A few days ago, I was going through my phone, deleted contacts that are people I rarely or never call and that I didn't think I needed to keep in my phone. Like the general surgeon that did my breast biopsy last May. If I need a general surgeon again some day, I'd probably go back to him, but I'm not expecting to be calling him any time soon. I have his number in my address book if I need it.
And I decided to delete my mother's number and my sister's number.
They have not spoken to me since November of 2013. I don't expect they will wish to speak to me any time soon. Or any time distant, for that matter. Maybe my sister will call me to let me know when my mother passes away or something, but she is not expected to die any time soon, either, as far as I know.
I have their numbers, and their addresses, in my address book, if I need them. But I don't need them in my phone.
I have considered deleted them from my contacts before, but kept putting it off. Not because I thought I might want to give them a call one day soon. Just because, I guess, it's hard to sever those ties. It's hard to acknowledge that they've been severed. But now it's done.
And you know what?
I think I'd like my contacts list in my phone to be full of people I like and respect, people that like and care about me. I have two contacts in my phone clearly designated as emergency contact people, but really, I like the idea that if I was in a serious car accident on the way to tutoring tomorrow and the paramedics picked up my phone as I was being rushed to the hospital and just pressed "send," my phone would dial someone that cared about me. Someone that would care that I was critically injured. Someone that would ask, "What can I do to help?"
Yes, OK, if the paramedics happened to dial my auto mechanic, he probably would not drop whatever he was doing and rush to the hospital to be with me. But you know what? I'm scrolling through my contacts right now and this is what I see.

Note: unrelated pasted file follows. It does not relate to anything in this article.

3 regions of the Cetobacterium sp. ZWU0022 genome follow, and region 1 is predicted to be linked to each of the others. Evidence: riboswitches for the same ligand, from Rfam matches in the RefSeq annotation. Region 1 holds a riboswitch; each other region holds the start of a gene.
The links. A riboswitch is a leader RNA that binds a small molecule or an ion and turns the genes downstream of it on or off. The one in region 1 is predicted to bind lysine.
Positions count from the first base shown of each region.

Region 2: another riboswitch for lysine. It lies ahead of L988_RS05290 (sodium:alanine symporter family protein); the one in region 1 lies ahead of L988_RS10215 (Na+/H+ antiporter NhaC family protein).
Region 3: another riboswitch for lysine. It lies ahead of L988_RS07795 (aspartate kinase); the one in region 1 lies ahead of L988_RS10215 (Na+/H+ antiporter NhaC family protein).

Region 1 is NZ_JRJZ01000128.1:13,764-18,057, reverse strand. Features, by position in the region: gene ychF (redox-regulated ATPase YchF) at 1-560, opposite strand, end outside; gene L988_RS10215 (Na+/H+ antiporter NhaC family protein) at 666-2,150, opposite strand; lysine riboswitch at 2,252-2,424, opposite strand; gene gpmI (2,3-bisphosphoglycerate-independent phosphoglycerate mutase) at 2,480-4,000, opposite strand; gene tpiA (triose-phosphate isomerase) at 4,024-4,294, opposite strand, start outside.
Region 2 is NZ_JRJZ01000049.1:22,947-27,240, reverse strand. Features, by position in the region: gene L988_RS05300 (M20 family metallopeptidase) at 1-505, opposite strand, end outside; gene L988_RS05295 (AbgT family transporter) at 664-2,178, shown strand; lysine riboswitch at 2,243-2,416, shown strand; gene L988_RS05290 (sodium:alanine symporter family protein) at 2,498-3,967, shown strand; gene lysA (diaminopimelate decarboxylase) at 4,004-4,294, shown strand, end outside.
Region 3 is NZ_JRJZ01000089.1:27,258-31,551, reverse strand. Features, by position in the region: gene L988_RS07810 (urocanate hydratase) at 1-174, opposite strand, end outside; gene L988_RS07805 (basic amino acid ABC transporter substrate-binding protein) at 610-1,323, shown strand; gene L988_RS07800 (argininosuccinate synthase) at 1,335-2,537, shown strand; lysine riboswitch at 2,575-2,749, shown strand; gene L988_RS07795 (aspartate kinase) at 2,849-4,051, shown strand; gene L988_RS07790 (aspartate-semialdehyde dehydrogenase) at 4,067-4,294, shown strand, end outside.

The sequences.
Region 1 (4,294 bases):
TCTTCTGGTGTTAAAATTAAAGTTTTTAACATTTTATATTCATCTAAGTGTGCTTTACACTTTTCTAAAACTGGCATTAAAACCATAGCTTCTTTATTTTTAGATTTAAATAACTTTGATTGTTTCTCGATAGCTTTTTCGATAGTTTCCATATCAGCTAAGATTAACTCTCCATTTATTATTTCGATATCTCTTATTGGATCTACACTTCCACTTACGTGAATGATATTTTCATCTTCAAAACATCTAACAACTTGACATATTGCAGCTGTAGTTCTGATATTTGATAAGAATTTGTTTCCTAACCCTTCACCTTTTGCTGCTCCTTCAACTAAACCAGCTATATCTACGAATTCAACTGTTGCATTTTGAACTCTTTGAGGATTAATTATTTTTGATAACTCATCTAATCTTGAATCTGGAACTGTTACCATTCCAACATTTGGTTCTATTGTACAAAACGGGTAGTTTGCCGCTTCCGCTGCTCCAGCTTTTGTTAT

The number of a good friend, one of my designated emergency contacts.
Isaac's vet, who, by the way, will provide any necessary emergency medical treatment to Isaac even if I am not available to hand over my credit card at the moment.
My primary care physician, who, I bet, would at least make an effort to contact an emergency contact person on my behalf.
Isaac's trainer, who would come and pick him up if I was critically injured and unable to take care of him.
A good friend, my other designated emergency contact person.
And another friend.
And another friend.
My psychiatrist, who, I think, would also make an effort to contact an emergency contact person on my behalf (if anyone actually got in touch with him, that is; his office staff these days is not so hot).
My dog walker, who would come and feed and walk Isaac if necessary.
Cayenne's vet, who is a wonderful, caring man and would board both Isaac and Cayenne if necessary while I was in the hospital with critical injuries.
And then there are a few other numbers, my auto mechanic, my pharmacy, my insurance agent, the county welfare office (who I am certain would be of no help in any kind of emergency), etc.
But this is a revelation to me. I never thought about it until now. I want my phone to be full of numbers of people that care about me. People that would care if I was being rushed to the hospital, half dead. And you know what? It is. It mostly is.
How awesome is that?
And I will continue to delete the numbers of people that wouldn't care. Because those are not people I want in my life.
Now. Take a look at your phone? Who's in your contacts list?